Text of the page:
The Authority links this last point with its third submission, being the submission which found favour with the Committee. It is based upon the new words, introduced in item one of the second schedule to the 1995 Act, to the effect that only emoluments “derived from” the office of the President and the Vice-President are exempt from tax. The argument is that an office-holder derives emoluments from an office only if his entitlement to receive them arises during his period in office. Yet again the Authority seeks support from the provisions which limit enjoyment of specified benefits to the period when the President and Vice-President are in office, for example section 30A(2) of the Constitution, which gives each of them immunity from process, warrant or summons “during his term of office”. The difficulty for the Authority, exemplified by that subsection, is that, when Parliament wishes to limit a benefit to enjoyment during the period of office, it says so.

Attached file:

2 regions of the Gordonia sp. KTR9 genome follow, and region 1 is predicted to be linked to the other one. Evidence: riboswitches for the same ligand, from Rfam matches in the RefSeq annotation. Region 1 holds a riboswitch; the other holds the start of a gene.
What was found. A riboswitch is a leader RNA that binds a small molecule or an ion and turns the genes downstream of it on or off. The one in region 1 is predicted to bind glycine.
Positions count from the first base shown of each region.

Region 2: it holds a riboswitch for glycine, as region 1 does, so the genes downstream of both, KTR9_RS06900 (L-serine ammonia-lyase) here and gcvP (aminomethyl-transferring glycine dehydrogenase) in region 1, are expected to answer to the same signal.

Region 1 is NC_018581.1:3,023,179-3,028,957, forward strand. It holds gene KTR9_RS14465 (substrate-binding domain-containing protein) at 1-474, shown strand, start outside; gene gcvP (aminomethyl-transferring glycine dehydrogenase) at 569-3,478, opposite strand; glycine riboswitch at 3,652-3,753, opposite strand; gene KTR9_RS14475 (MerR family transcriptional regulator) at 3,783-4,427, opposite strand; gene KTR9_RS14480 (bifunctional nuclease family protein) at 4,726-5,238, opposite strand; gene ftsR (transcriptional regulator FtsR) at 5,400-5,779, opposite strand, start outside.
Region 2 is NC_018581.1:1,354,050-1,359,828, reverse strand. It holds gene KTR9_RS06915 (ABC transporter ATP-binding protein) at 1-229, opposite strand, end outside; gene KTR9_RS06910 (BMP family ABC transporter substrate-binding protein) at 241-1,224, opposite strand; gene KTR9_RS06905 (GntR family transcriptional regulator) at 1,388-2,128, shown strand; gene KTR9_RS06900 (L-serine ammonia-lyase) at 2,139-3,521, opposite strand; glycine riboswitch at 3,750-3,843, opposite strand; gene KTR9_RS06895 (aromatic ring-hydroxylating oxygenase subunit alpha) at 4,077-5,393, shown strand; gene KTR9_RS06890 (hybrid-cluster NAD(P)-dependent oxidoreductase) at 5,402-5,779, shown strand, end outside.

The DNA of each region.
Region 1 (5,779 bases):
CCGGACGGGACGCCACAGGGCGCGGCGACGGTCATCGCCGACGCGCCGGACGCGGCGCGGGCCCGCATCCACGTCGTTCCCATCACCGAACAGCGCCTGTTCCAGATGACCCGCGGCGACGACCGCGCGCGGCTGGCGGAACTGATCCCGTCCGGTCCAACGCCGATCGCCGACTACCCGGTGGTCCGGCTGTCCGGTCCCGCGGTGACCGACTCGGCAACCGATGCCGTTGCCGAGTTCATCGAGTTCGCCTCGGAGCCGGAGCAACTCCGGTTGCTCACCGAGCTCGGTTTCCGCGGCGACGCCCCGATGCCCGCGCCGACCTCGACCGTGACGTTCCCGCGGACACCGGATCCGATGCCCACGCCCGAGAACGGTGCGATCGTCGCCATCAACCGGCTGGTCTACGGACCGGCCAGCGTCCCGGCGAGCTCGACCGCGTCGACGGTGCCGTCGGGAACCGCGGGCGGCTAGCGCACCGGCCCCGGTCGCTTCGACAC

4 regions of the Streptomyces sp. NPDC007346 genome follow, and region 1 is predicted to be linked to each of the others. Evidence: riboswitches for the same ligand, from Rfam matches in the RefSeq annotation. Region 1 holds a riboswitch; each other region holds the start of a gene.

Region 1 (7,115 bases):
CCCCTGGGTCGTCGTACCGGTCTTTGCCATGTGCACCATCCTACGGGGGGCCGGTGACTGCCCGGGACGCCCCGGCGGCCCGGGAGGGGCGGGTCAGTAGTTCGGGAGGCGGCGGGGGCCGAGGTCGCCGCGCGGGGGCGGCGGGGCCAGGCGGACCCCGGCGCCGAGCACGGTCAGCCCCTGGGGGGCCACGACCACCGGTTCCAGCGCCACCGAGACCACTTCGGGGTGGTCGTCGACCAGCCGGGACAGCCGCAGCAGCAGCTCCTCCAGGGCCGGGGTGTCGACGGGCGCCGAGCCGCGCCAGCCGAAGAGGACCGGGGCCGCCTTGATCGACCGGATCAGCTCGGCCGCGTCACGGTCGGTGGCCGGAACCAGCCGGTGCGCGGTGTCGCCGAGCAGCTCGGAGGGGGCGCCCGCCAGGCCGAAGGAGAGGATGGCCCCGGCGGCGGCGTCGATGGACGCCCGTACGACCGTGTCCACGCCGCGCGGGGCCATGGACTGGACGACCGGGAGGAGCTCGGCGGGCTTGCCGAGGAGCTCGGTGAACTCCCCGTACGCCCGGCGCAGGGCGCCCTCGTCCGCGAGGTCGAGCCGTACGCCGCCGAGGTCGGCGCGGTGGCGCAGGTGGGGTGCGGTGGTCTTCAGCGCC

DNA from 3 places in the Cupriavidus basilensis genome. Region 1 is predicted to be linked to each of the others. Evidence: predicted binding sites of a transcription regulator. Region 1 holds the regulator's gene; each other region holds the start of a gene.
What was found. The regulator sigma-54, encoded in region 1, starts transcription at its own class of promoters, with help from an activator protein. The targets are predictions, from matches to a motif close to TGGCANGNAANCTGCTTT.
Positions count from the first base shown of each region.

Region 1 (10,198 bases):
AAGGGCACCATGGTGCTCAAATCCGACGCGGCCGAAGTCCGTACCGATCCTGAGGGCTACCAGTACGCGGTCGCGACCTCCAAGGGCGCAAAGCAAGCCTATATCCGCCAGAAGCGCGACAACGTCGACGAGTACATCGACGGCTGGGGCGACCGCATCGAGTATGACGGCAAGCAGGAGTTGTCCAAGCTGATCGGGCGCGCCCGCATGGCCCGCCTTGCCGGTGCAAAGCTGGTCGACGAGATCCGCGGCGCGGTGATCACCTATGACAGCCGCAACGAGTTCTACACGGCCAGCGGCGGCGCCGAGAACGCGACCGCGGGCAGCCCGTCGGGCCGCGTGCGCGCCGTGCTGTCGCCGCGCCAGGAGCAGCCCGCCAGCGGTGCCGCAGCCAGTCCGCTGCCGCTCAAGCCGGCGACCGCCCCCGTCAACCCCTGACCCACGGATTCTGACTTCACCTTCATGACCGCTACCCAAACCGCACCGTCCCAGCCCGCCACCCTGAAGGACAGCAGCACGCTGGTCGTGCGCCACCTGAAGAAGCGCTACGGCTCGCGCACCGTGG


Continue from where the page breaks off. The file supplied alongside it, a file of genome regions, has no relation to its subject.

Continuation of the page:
Based, as they are, on new words introduced by Parliament in the 1995 Act, the Authority’s second and third submissions appear to require it to concede that between 1992 and 1996 any pension enjoyed by a retiring President would have been exempt from tax and that, in passing the 1995 Act, Parliament for some opaque reason saw fit to remove the exemption from the President’s pension and from any pension which might in the future be prescribed for the Vice-President. In the light of the Board’s conclusion (subject to the fourth submission) that section 30A(3)(b) of the Constitution required the continuing exemption of their pensions from tax, any inconsistent provision in the 1995 Act would have been void: see section 2 of the Constitution. But the second and third submissions are invalid. The context does not require that in the 1995 Act the pensions of the President and Vice-President should, exceptionally, fall outside the ambit of the word “emoluments”. For they are “derived from” an office if, irrespective of the time at which entitlement to receive them arises, the office is the source of them.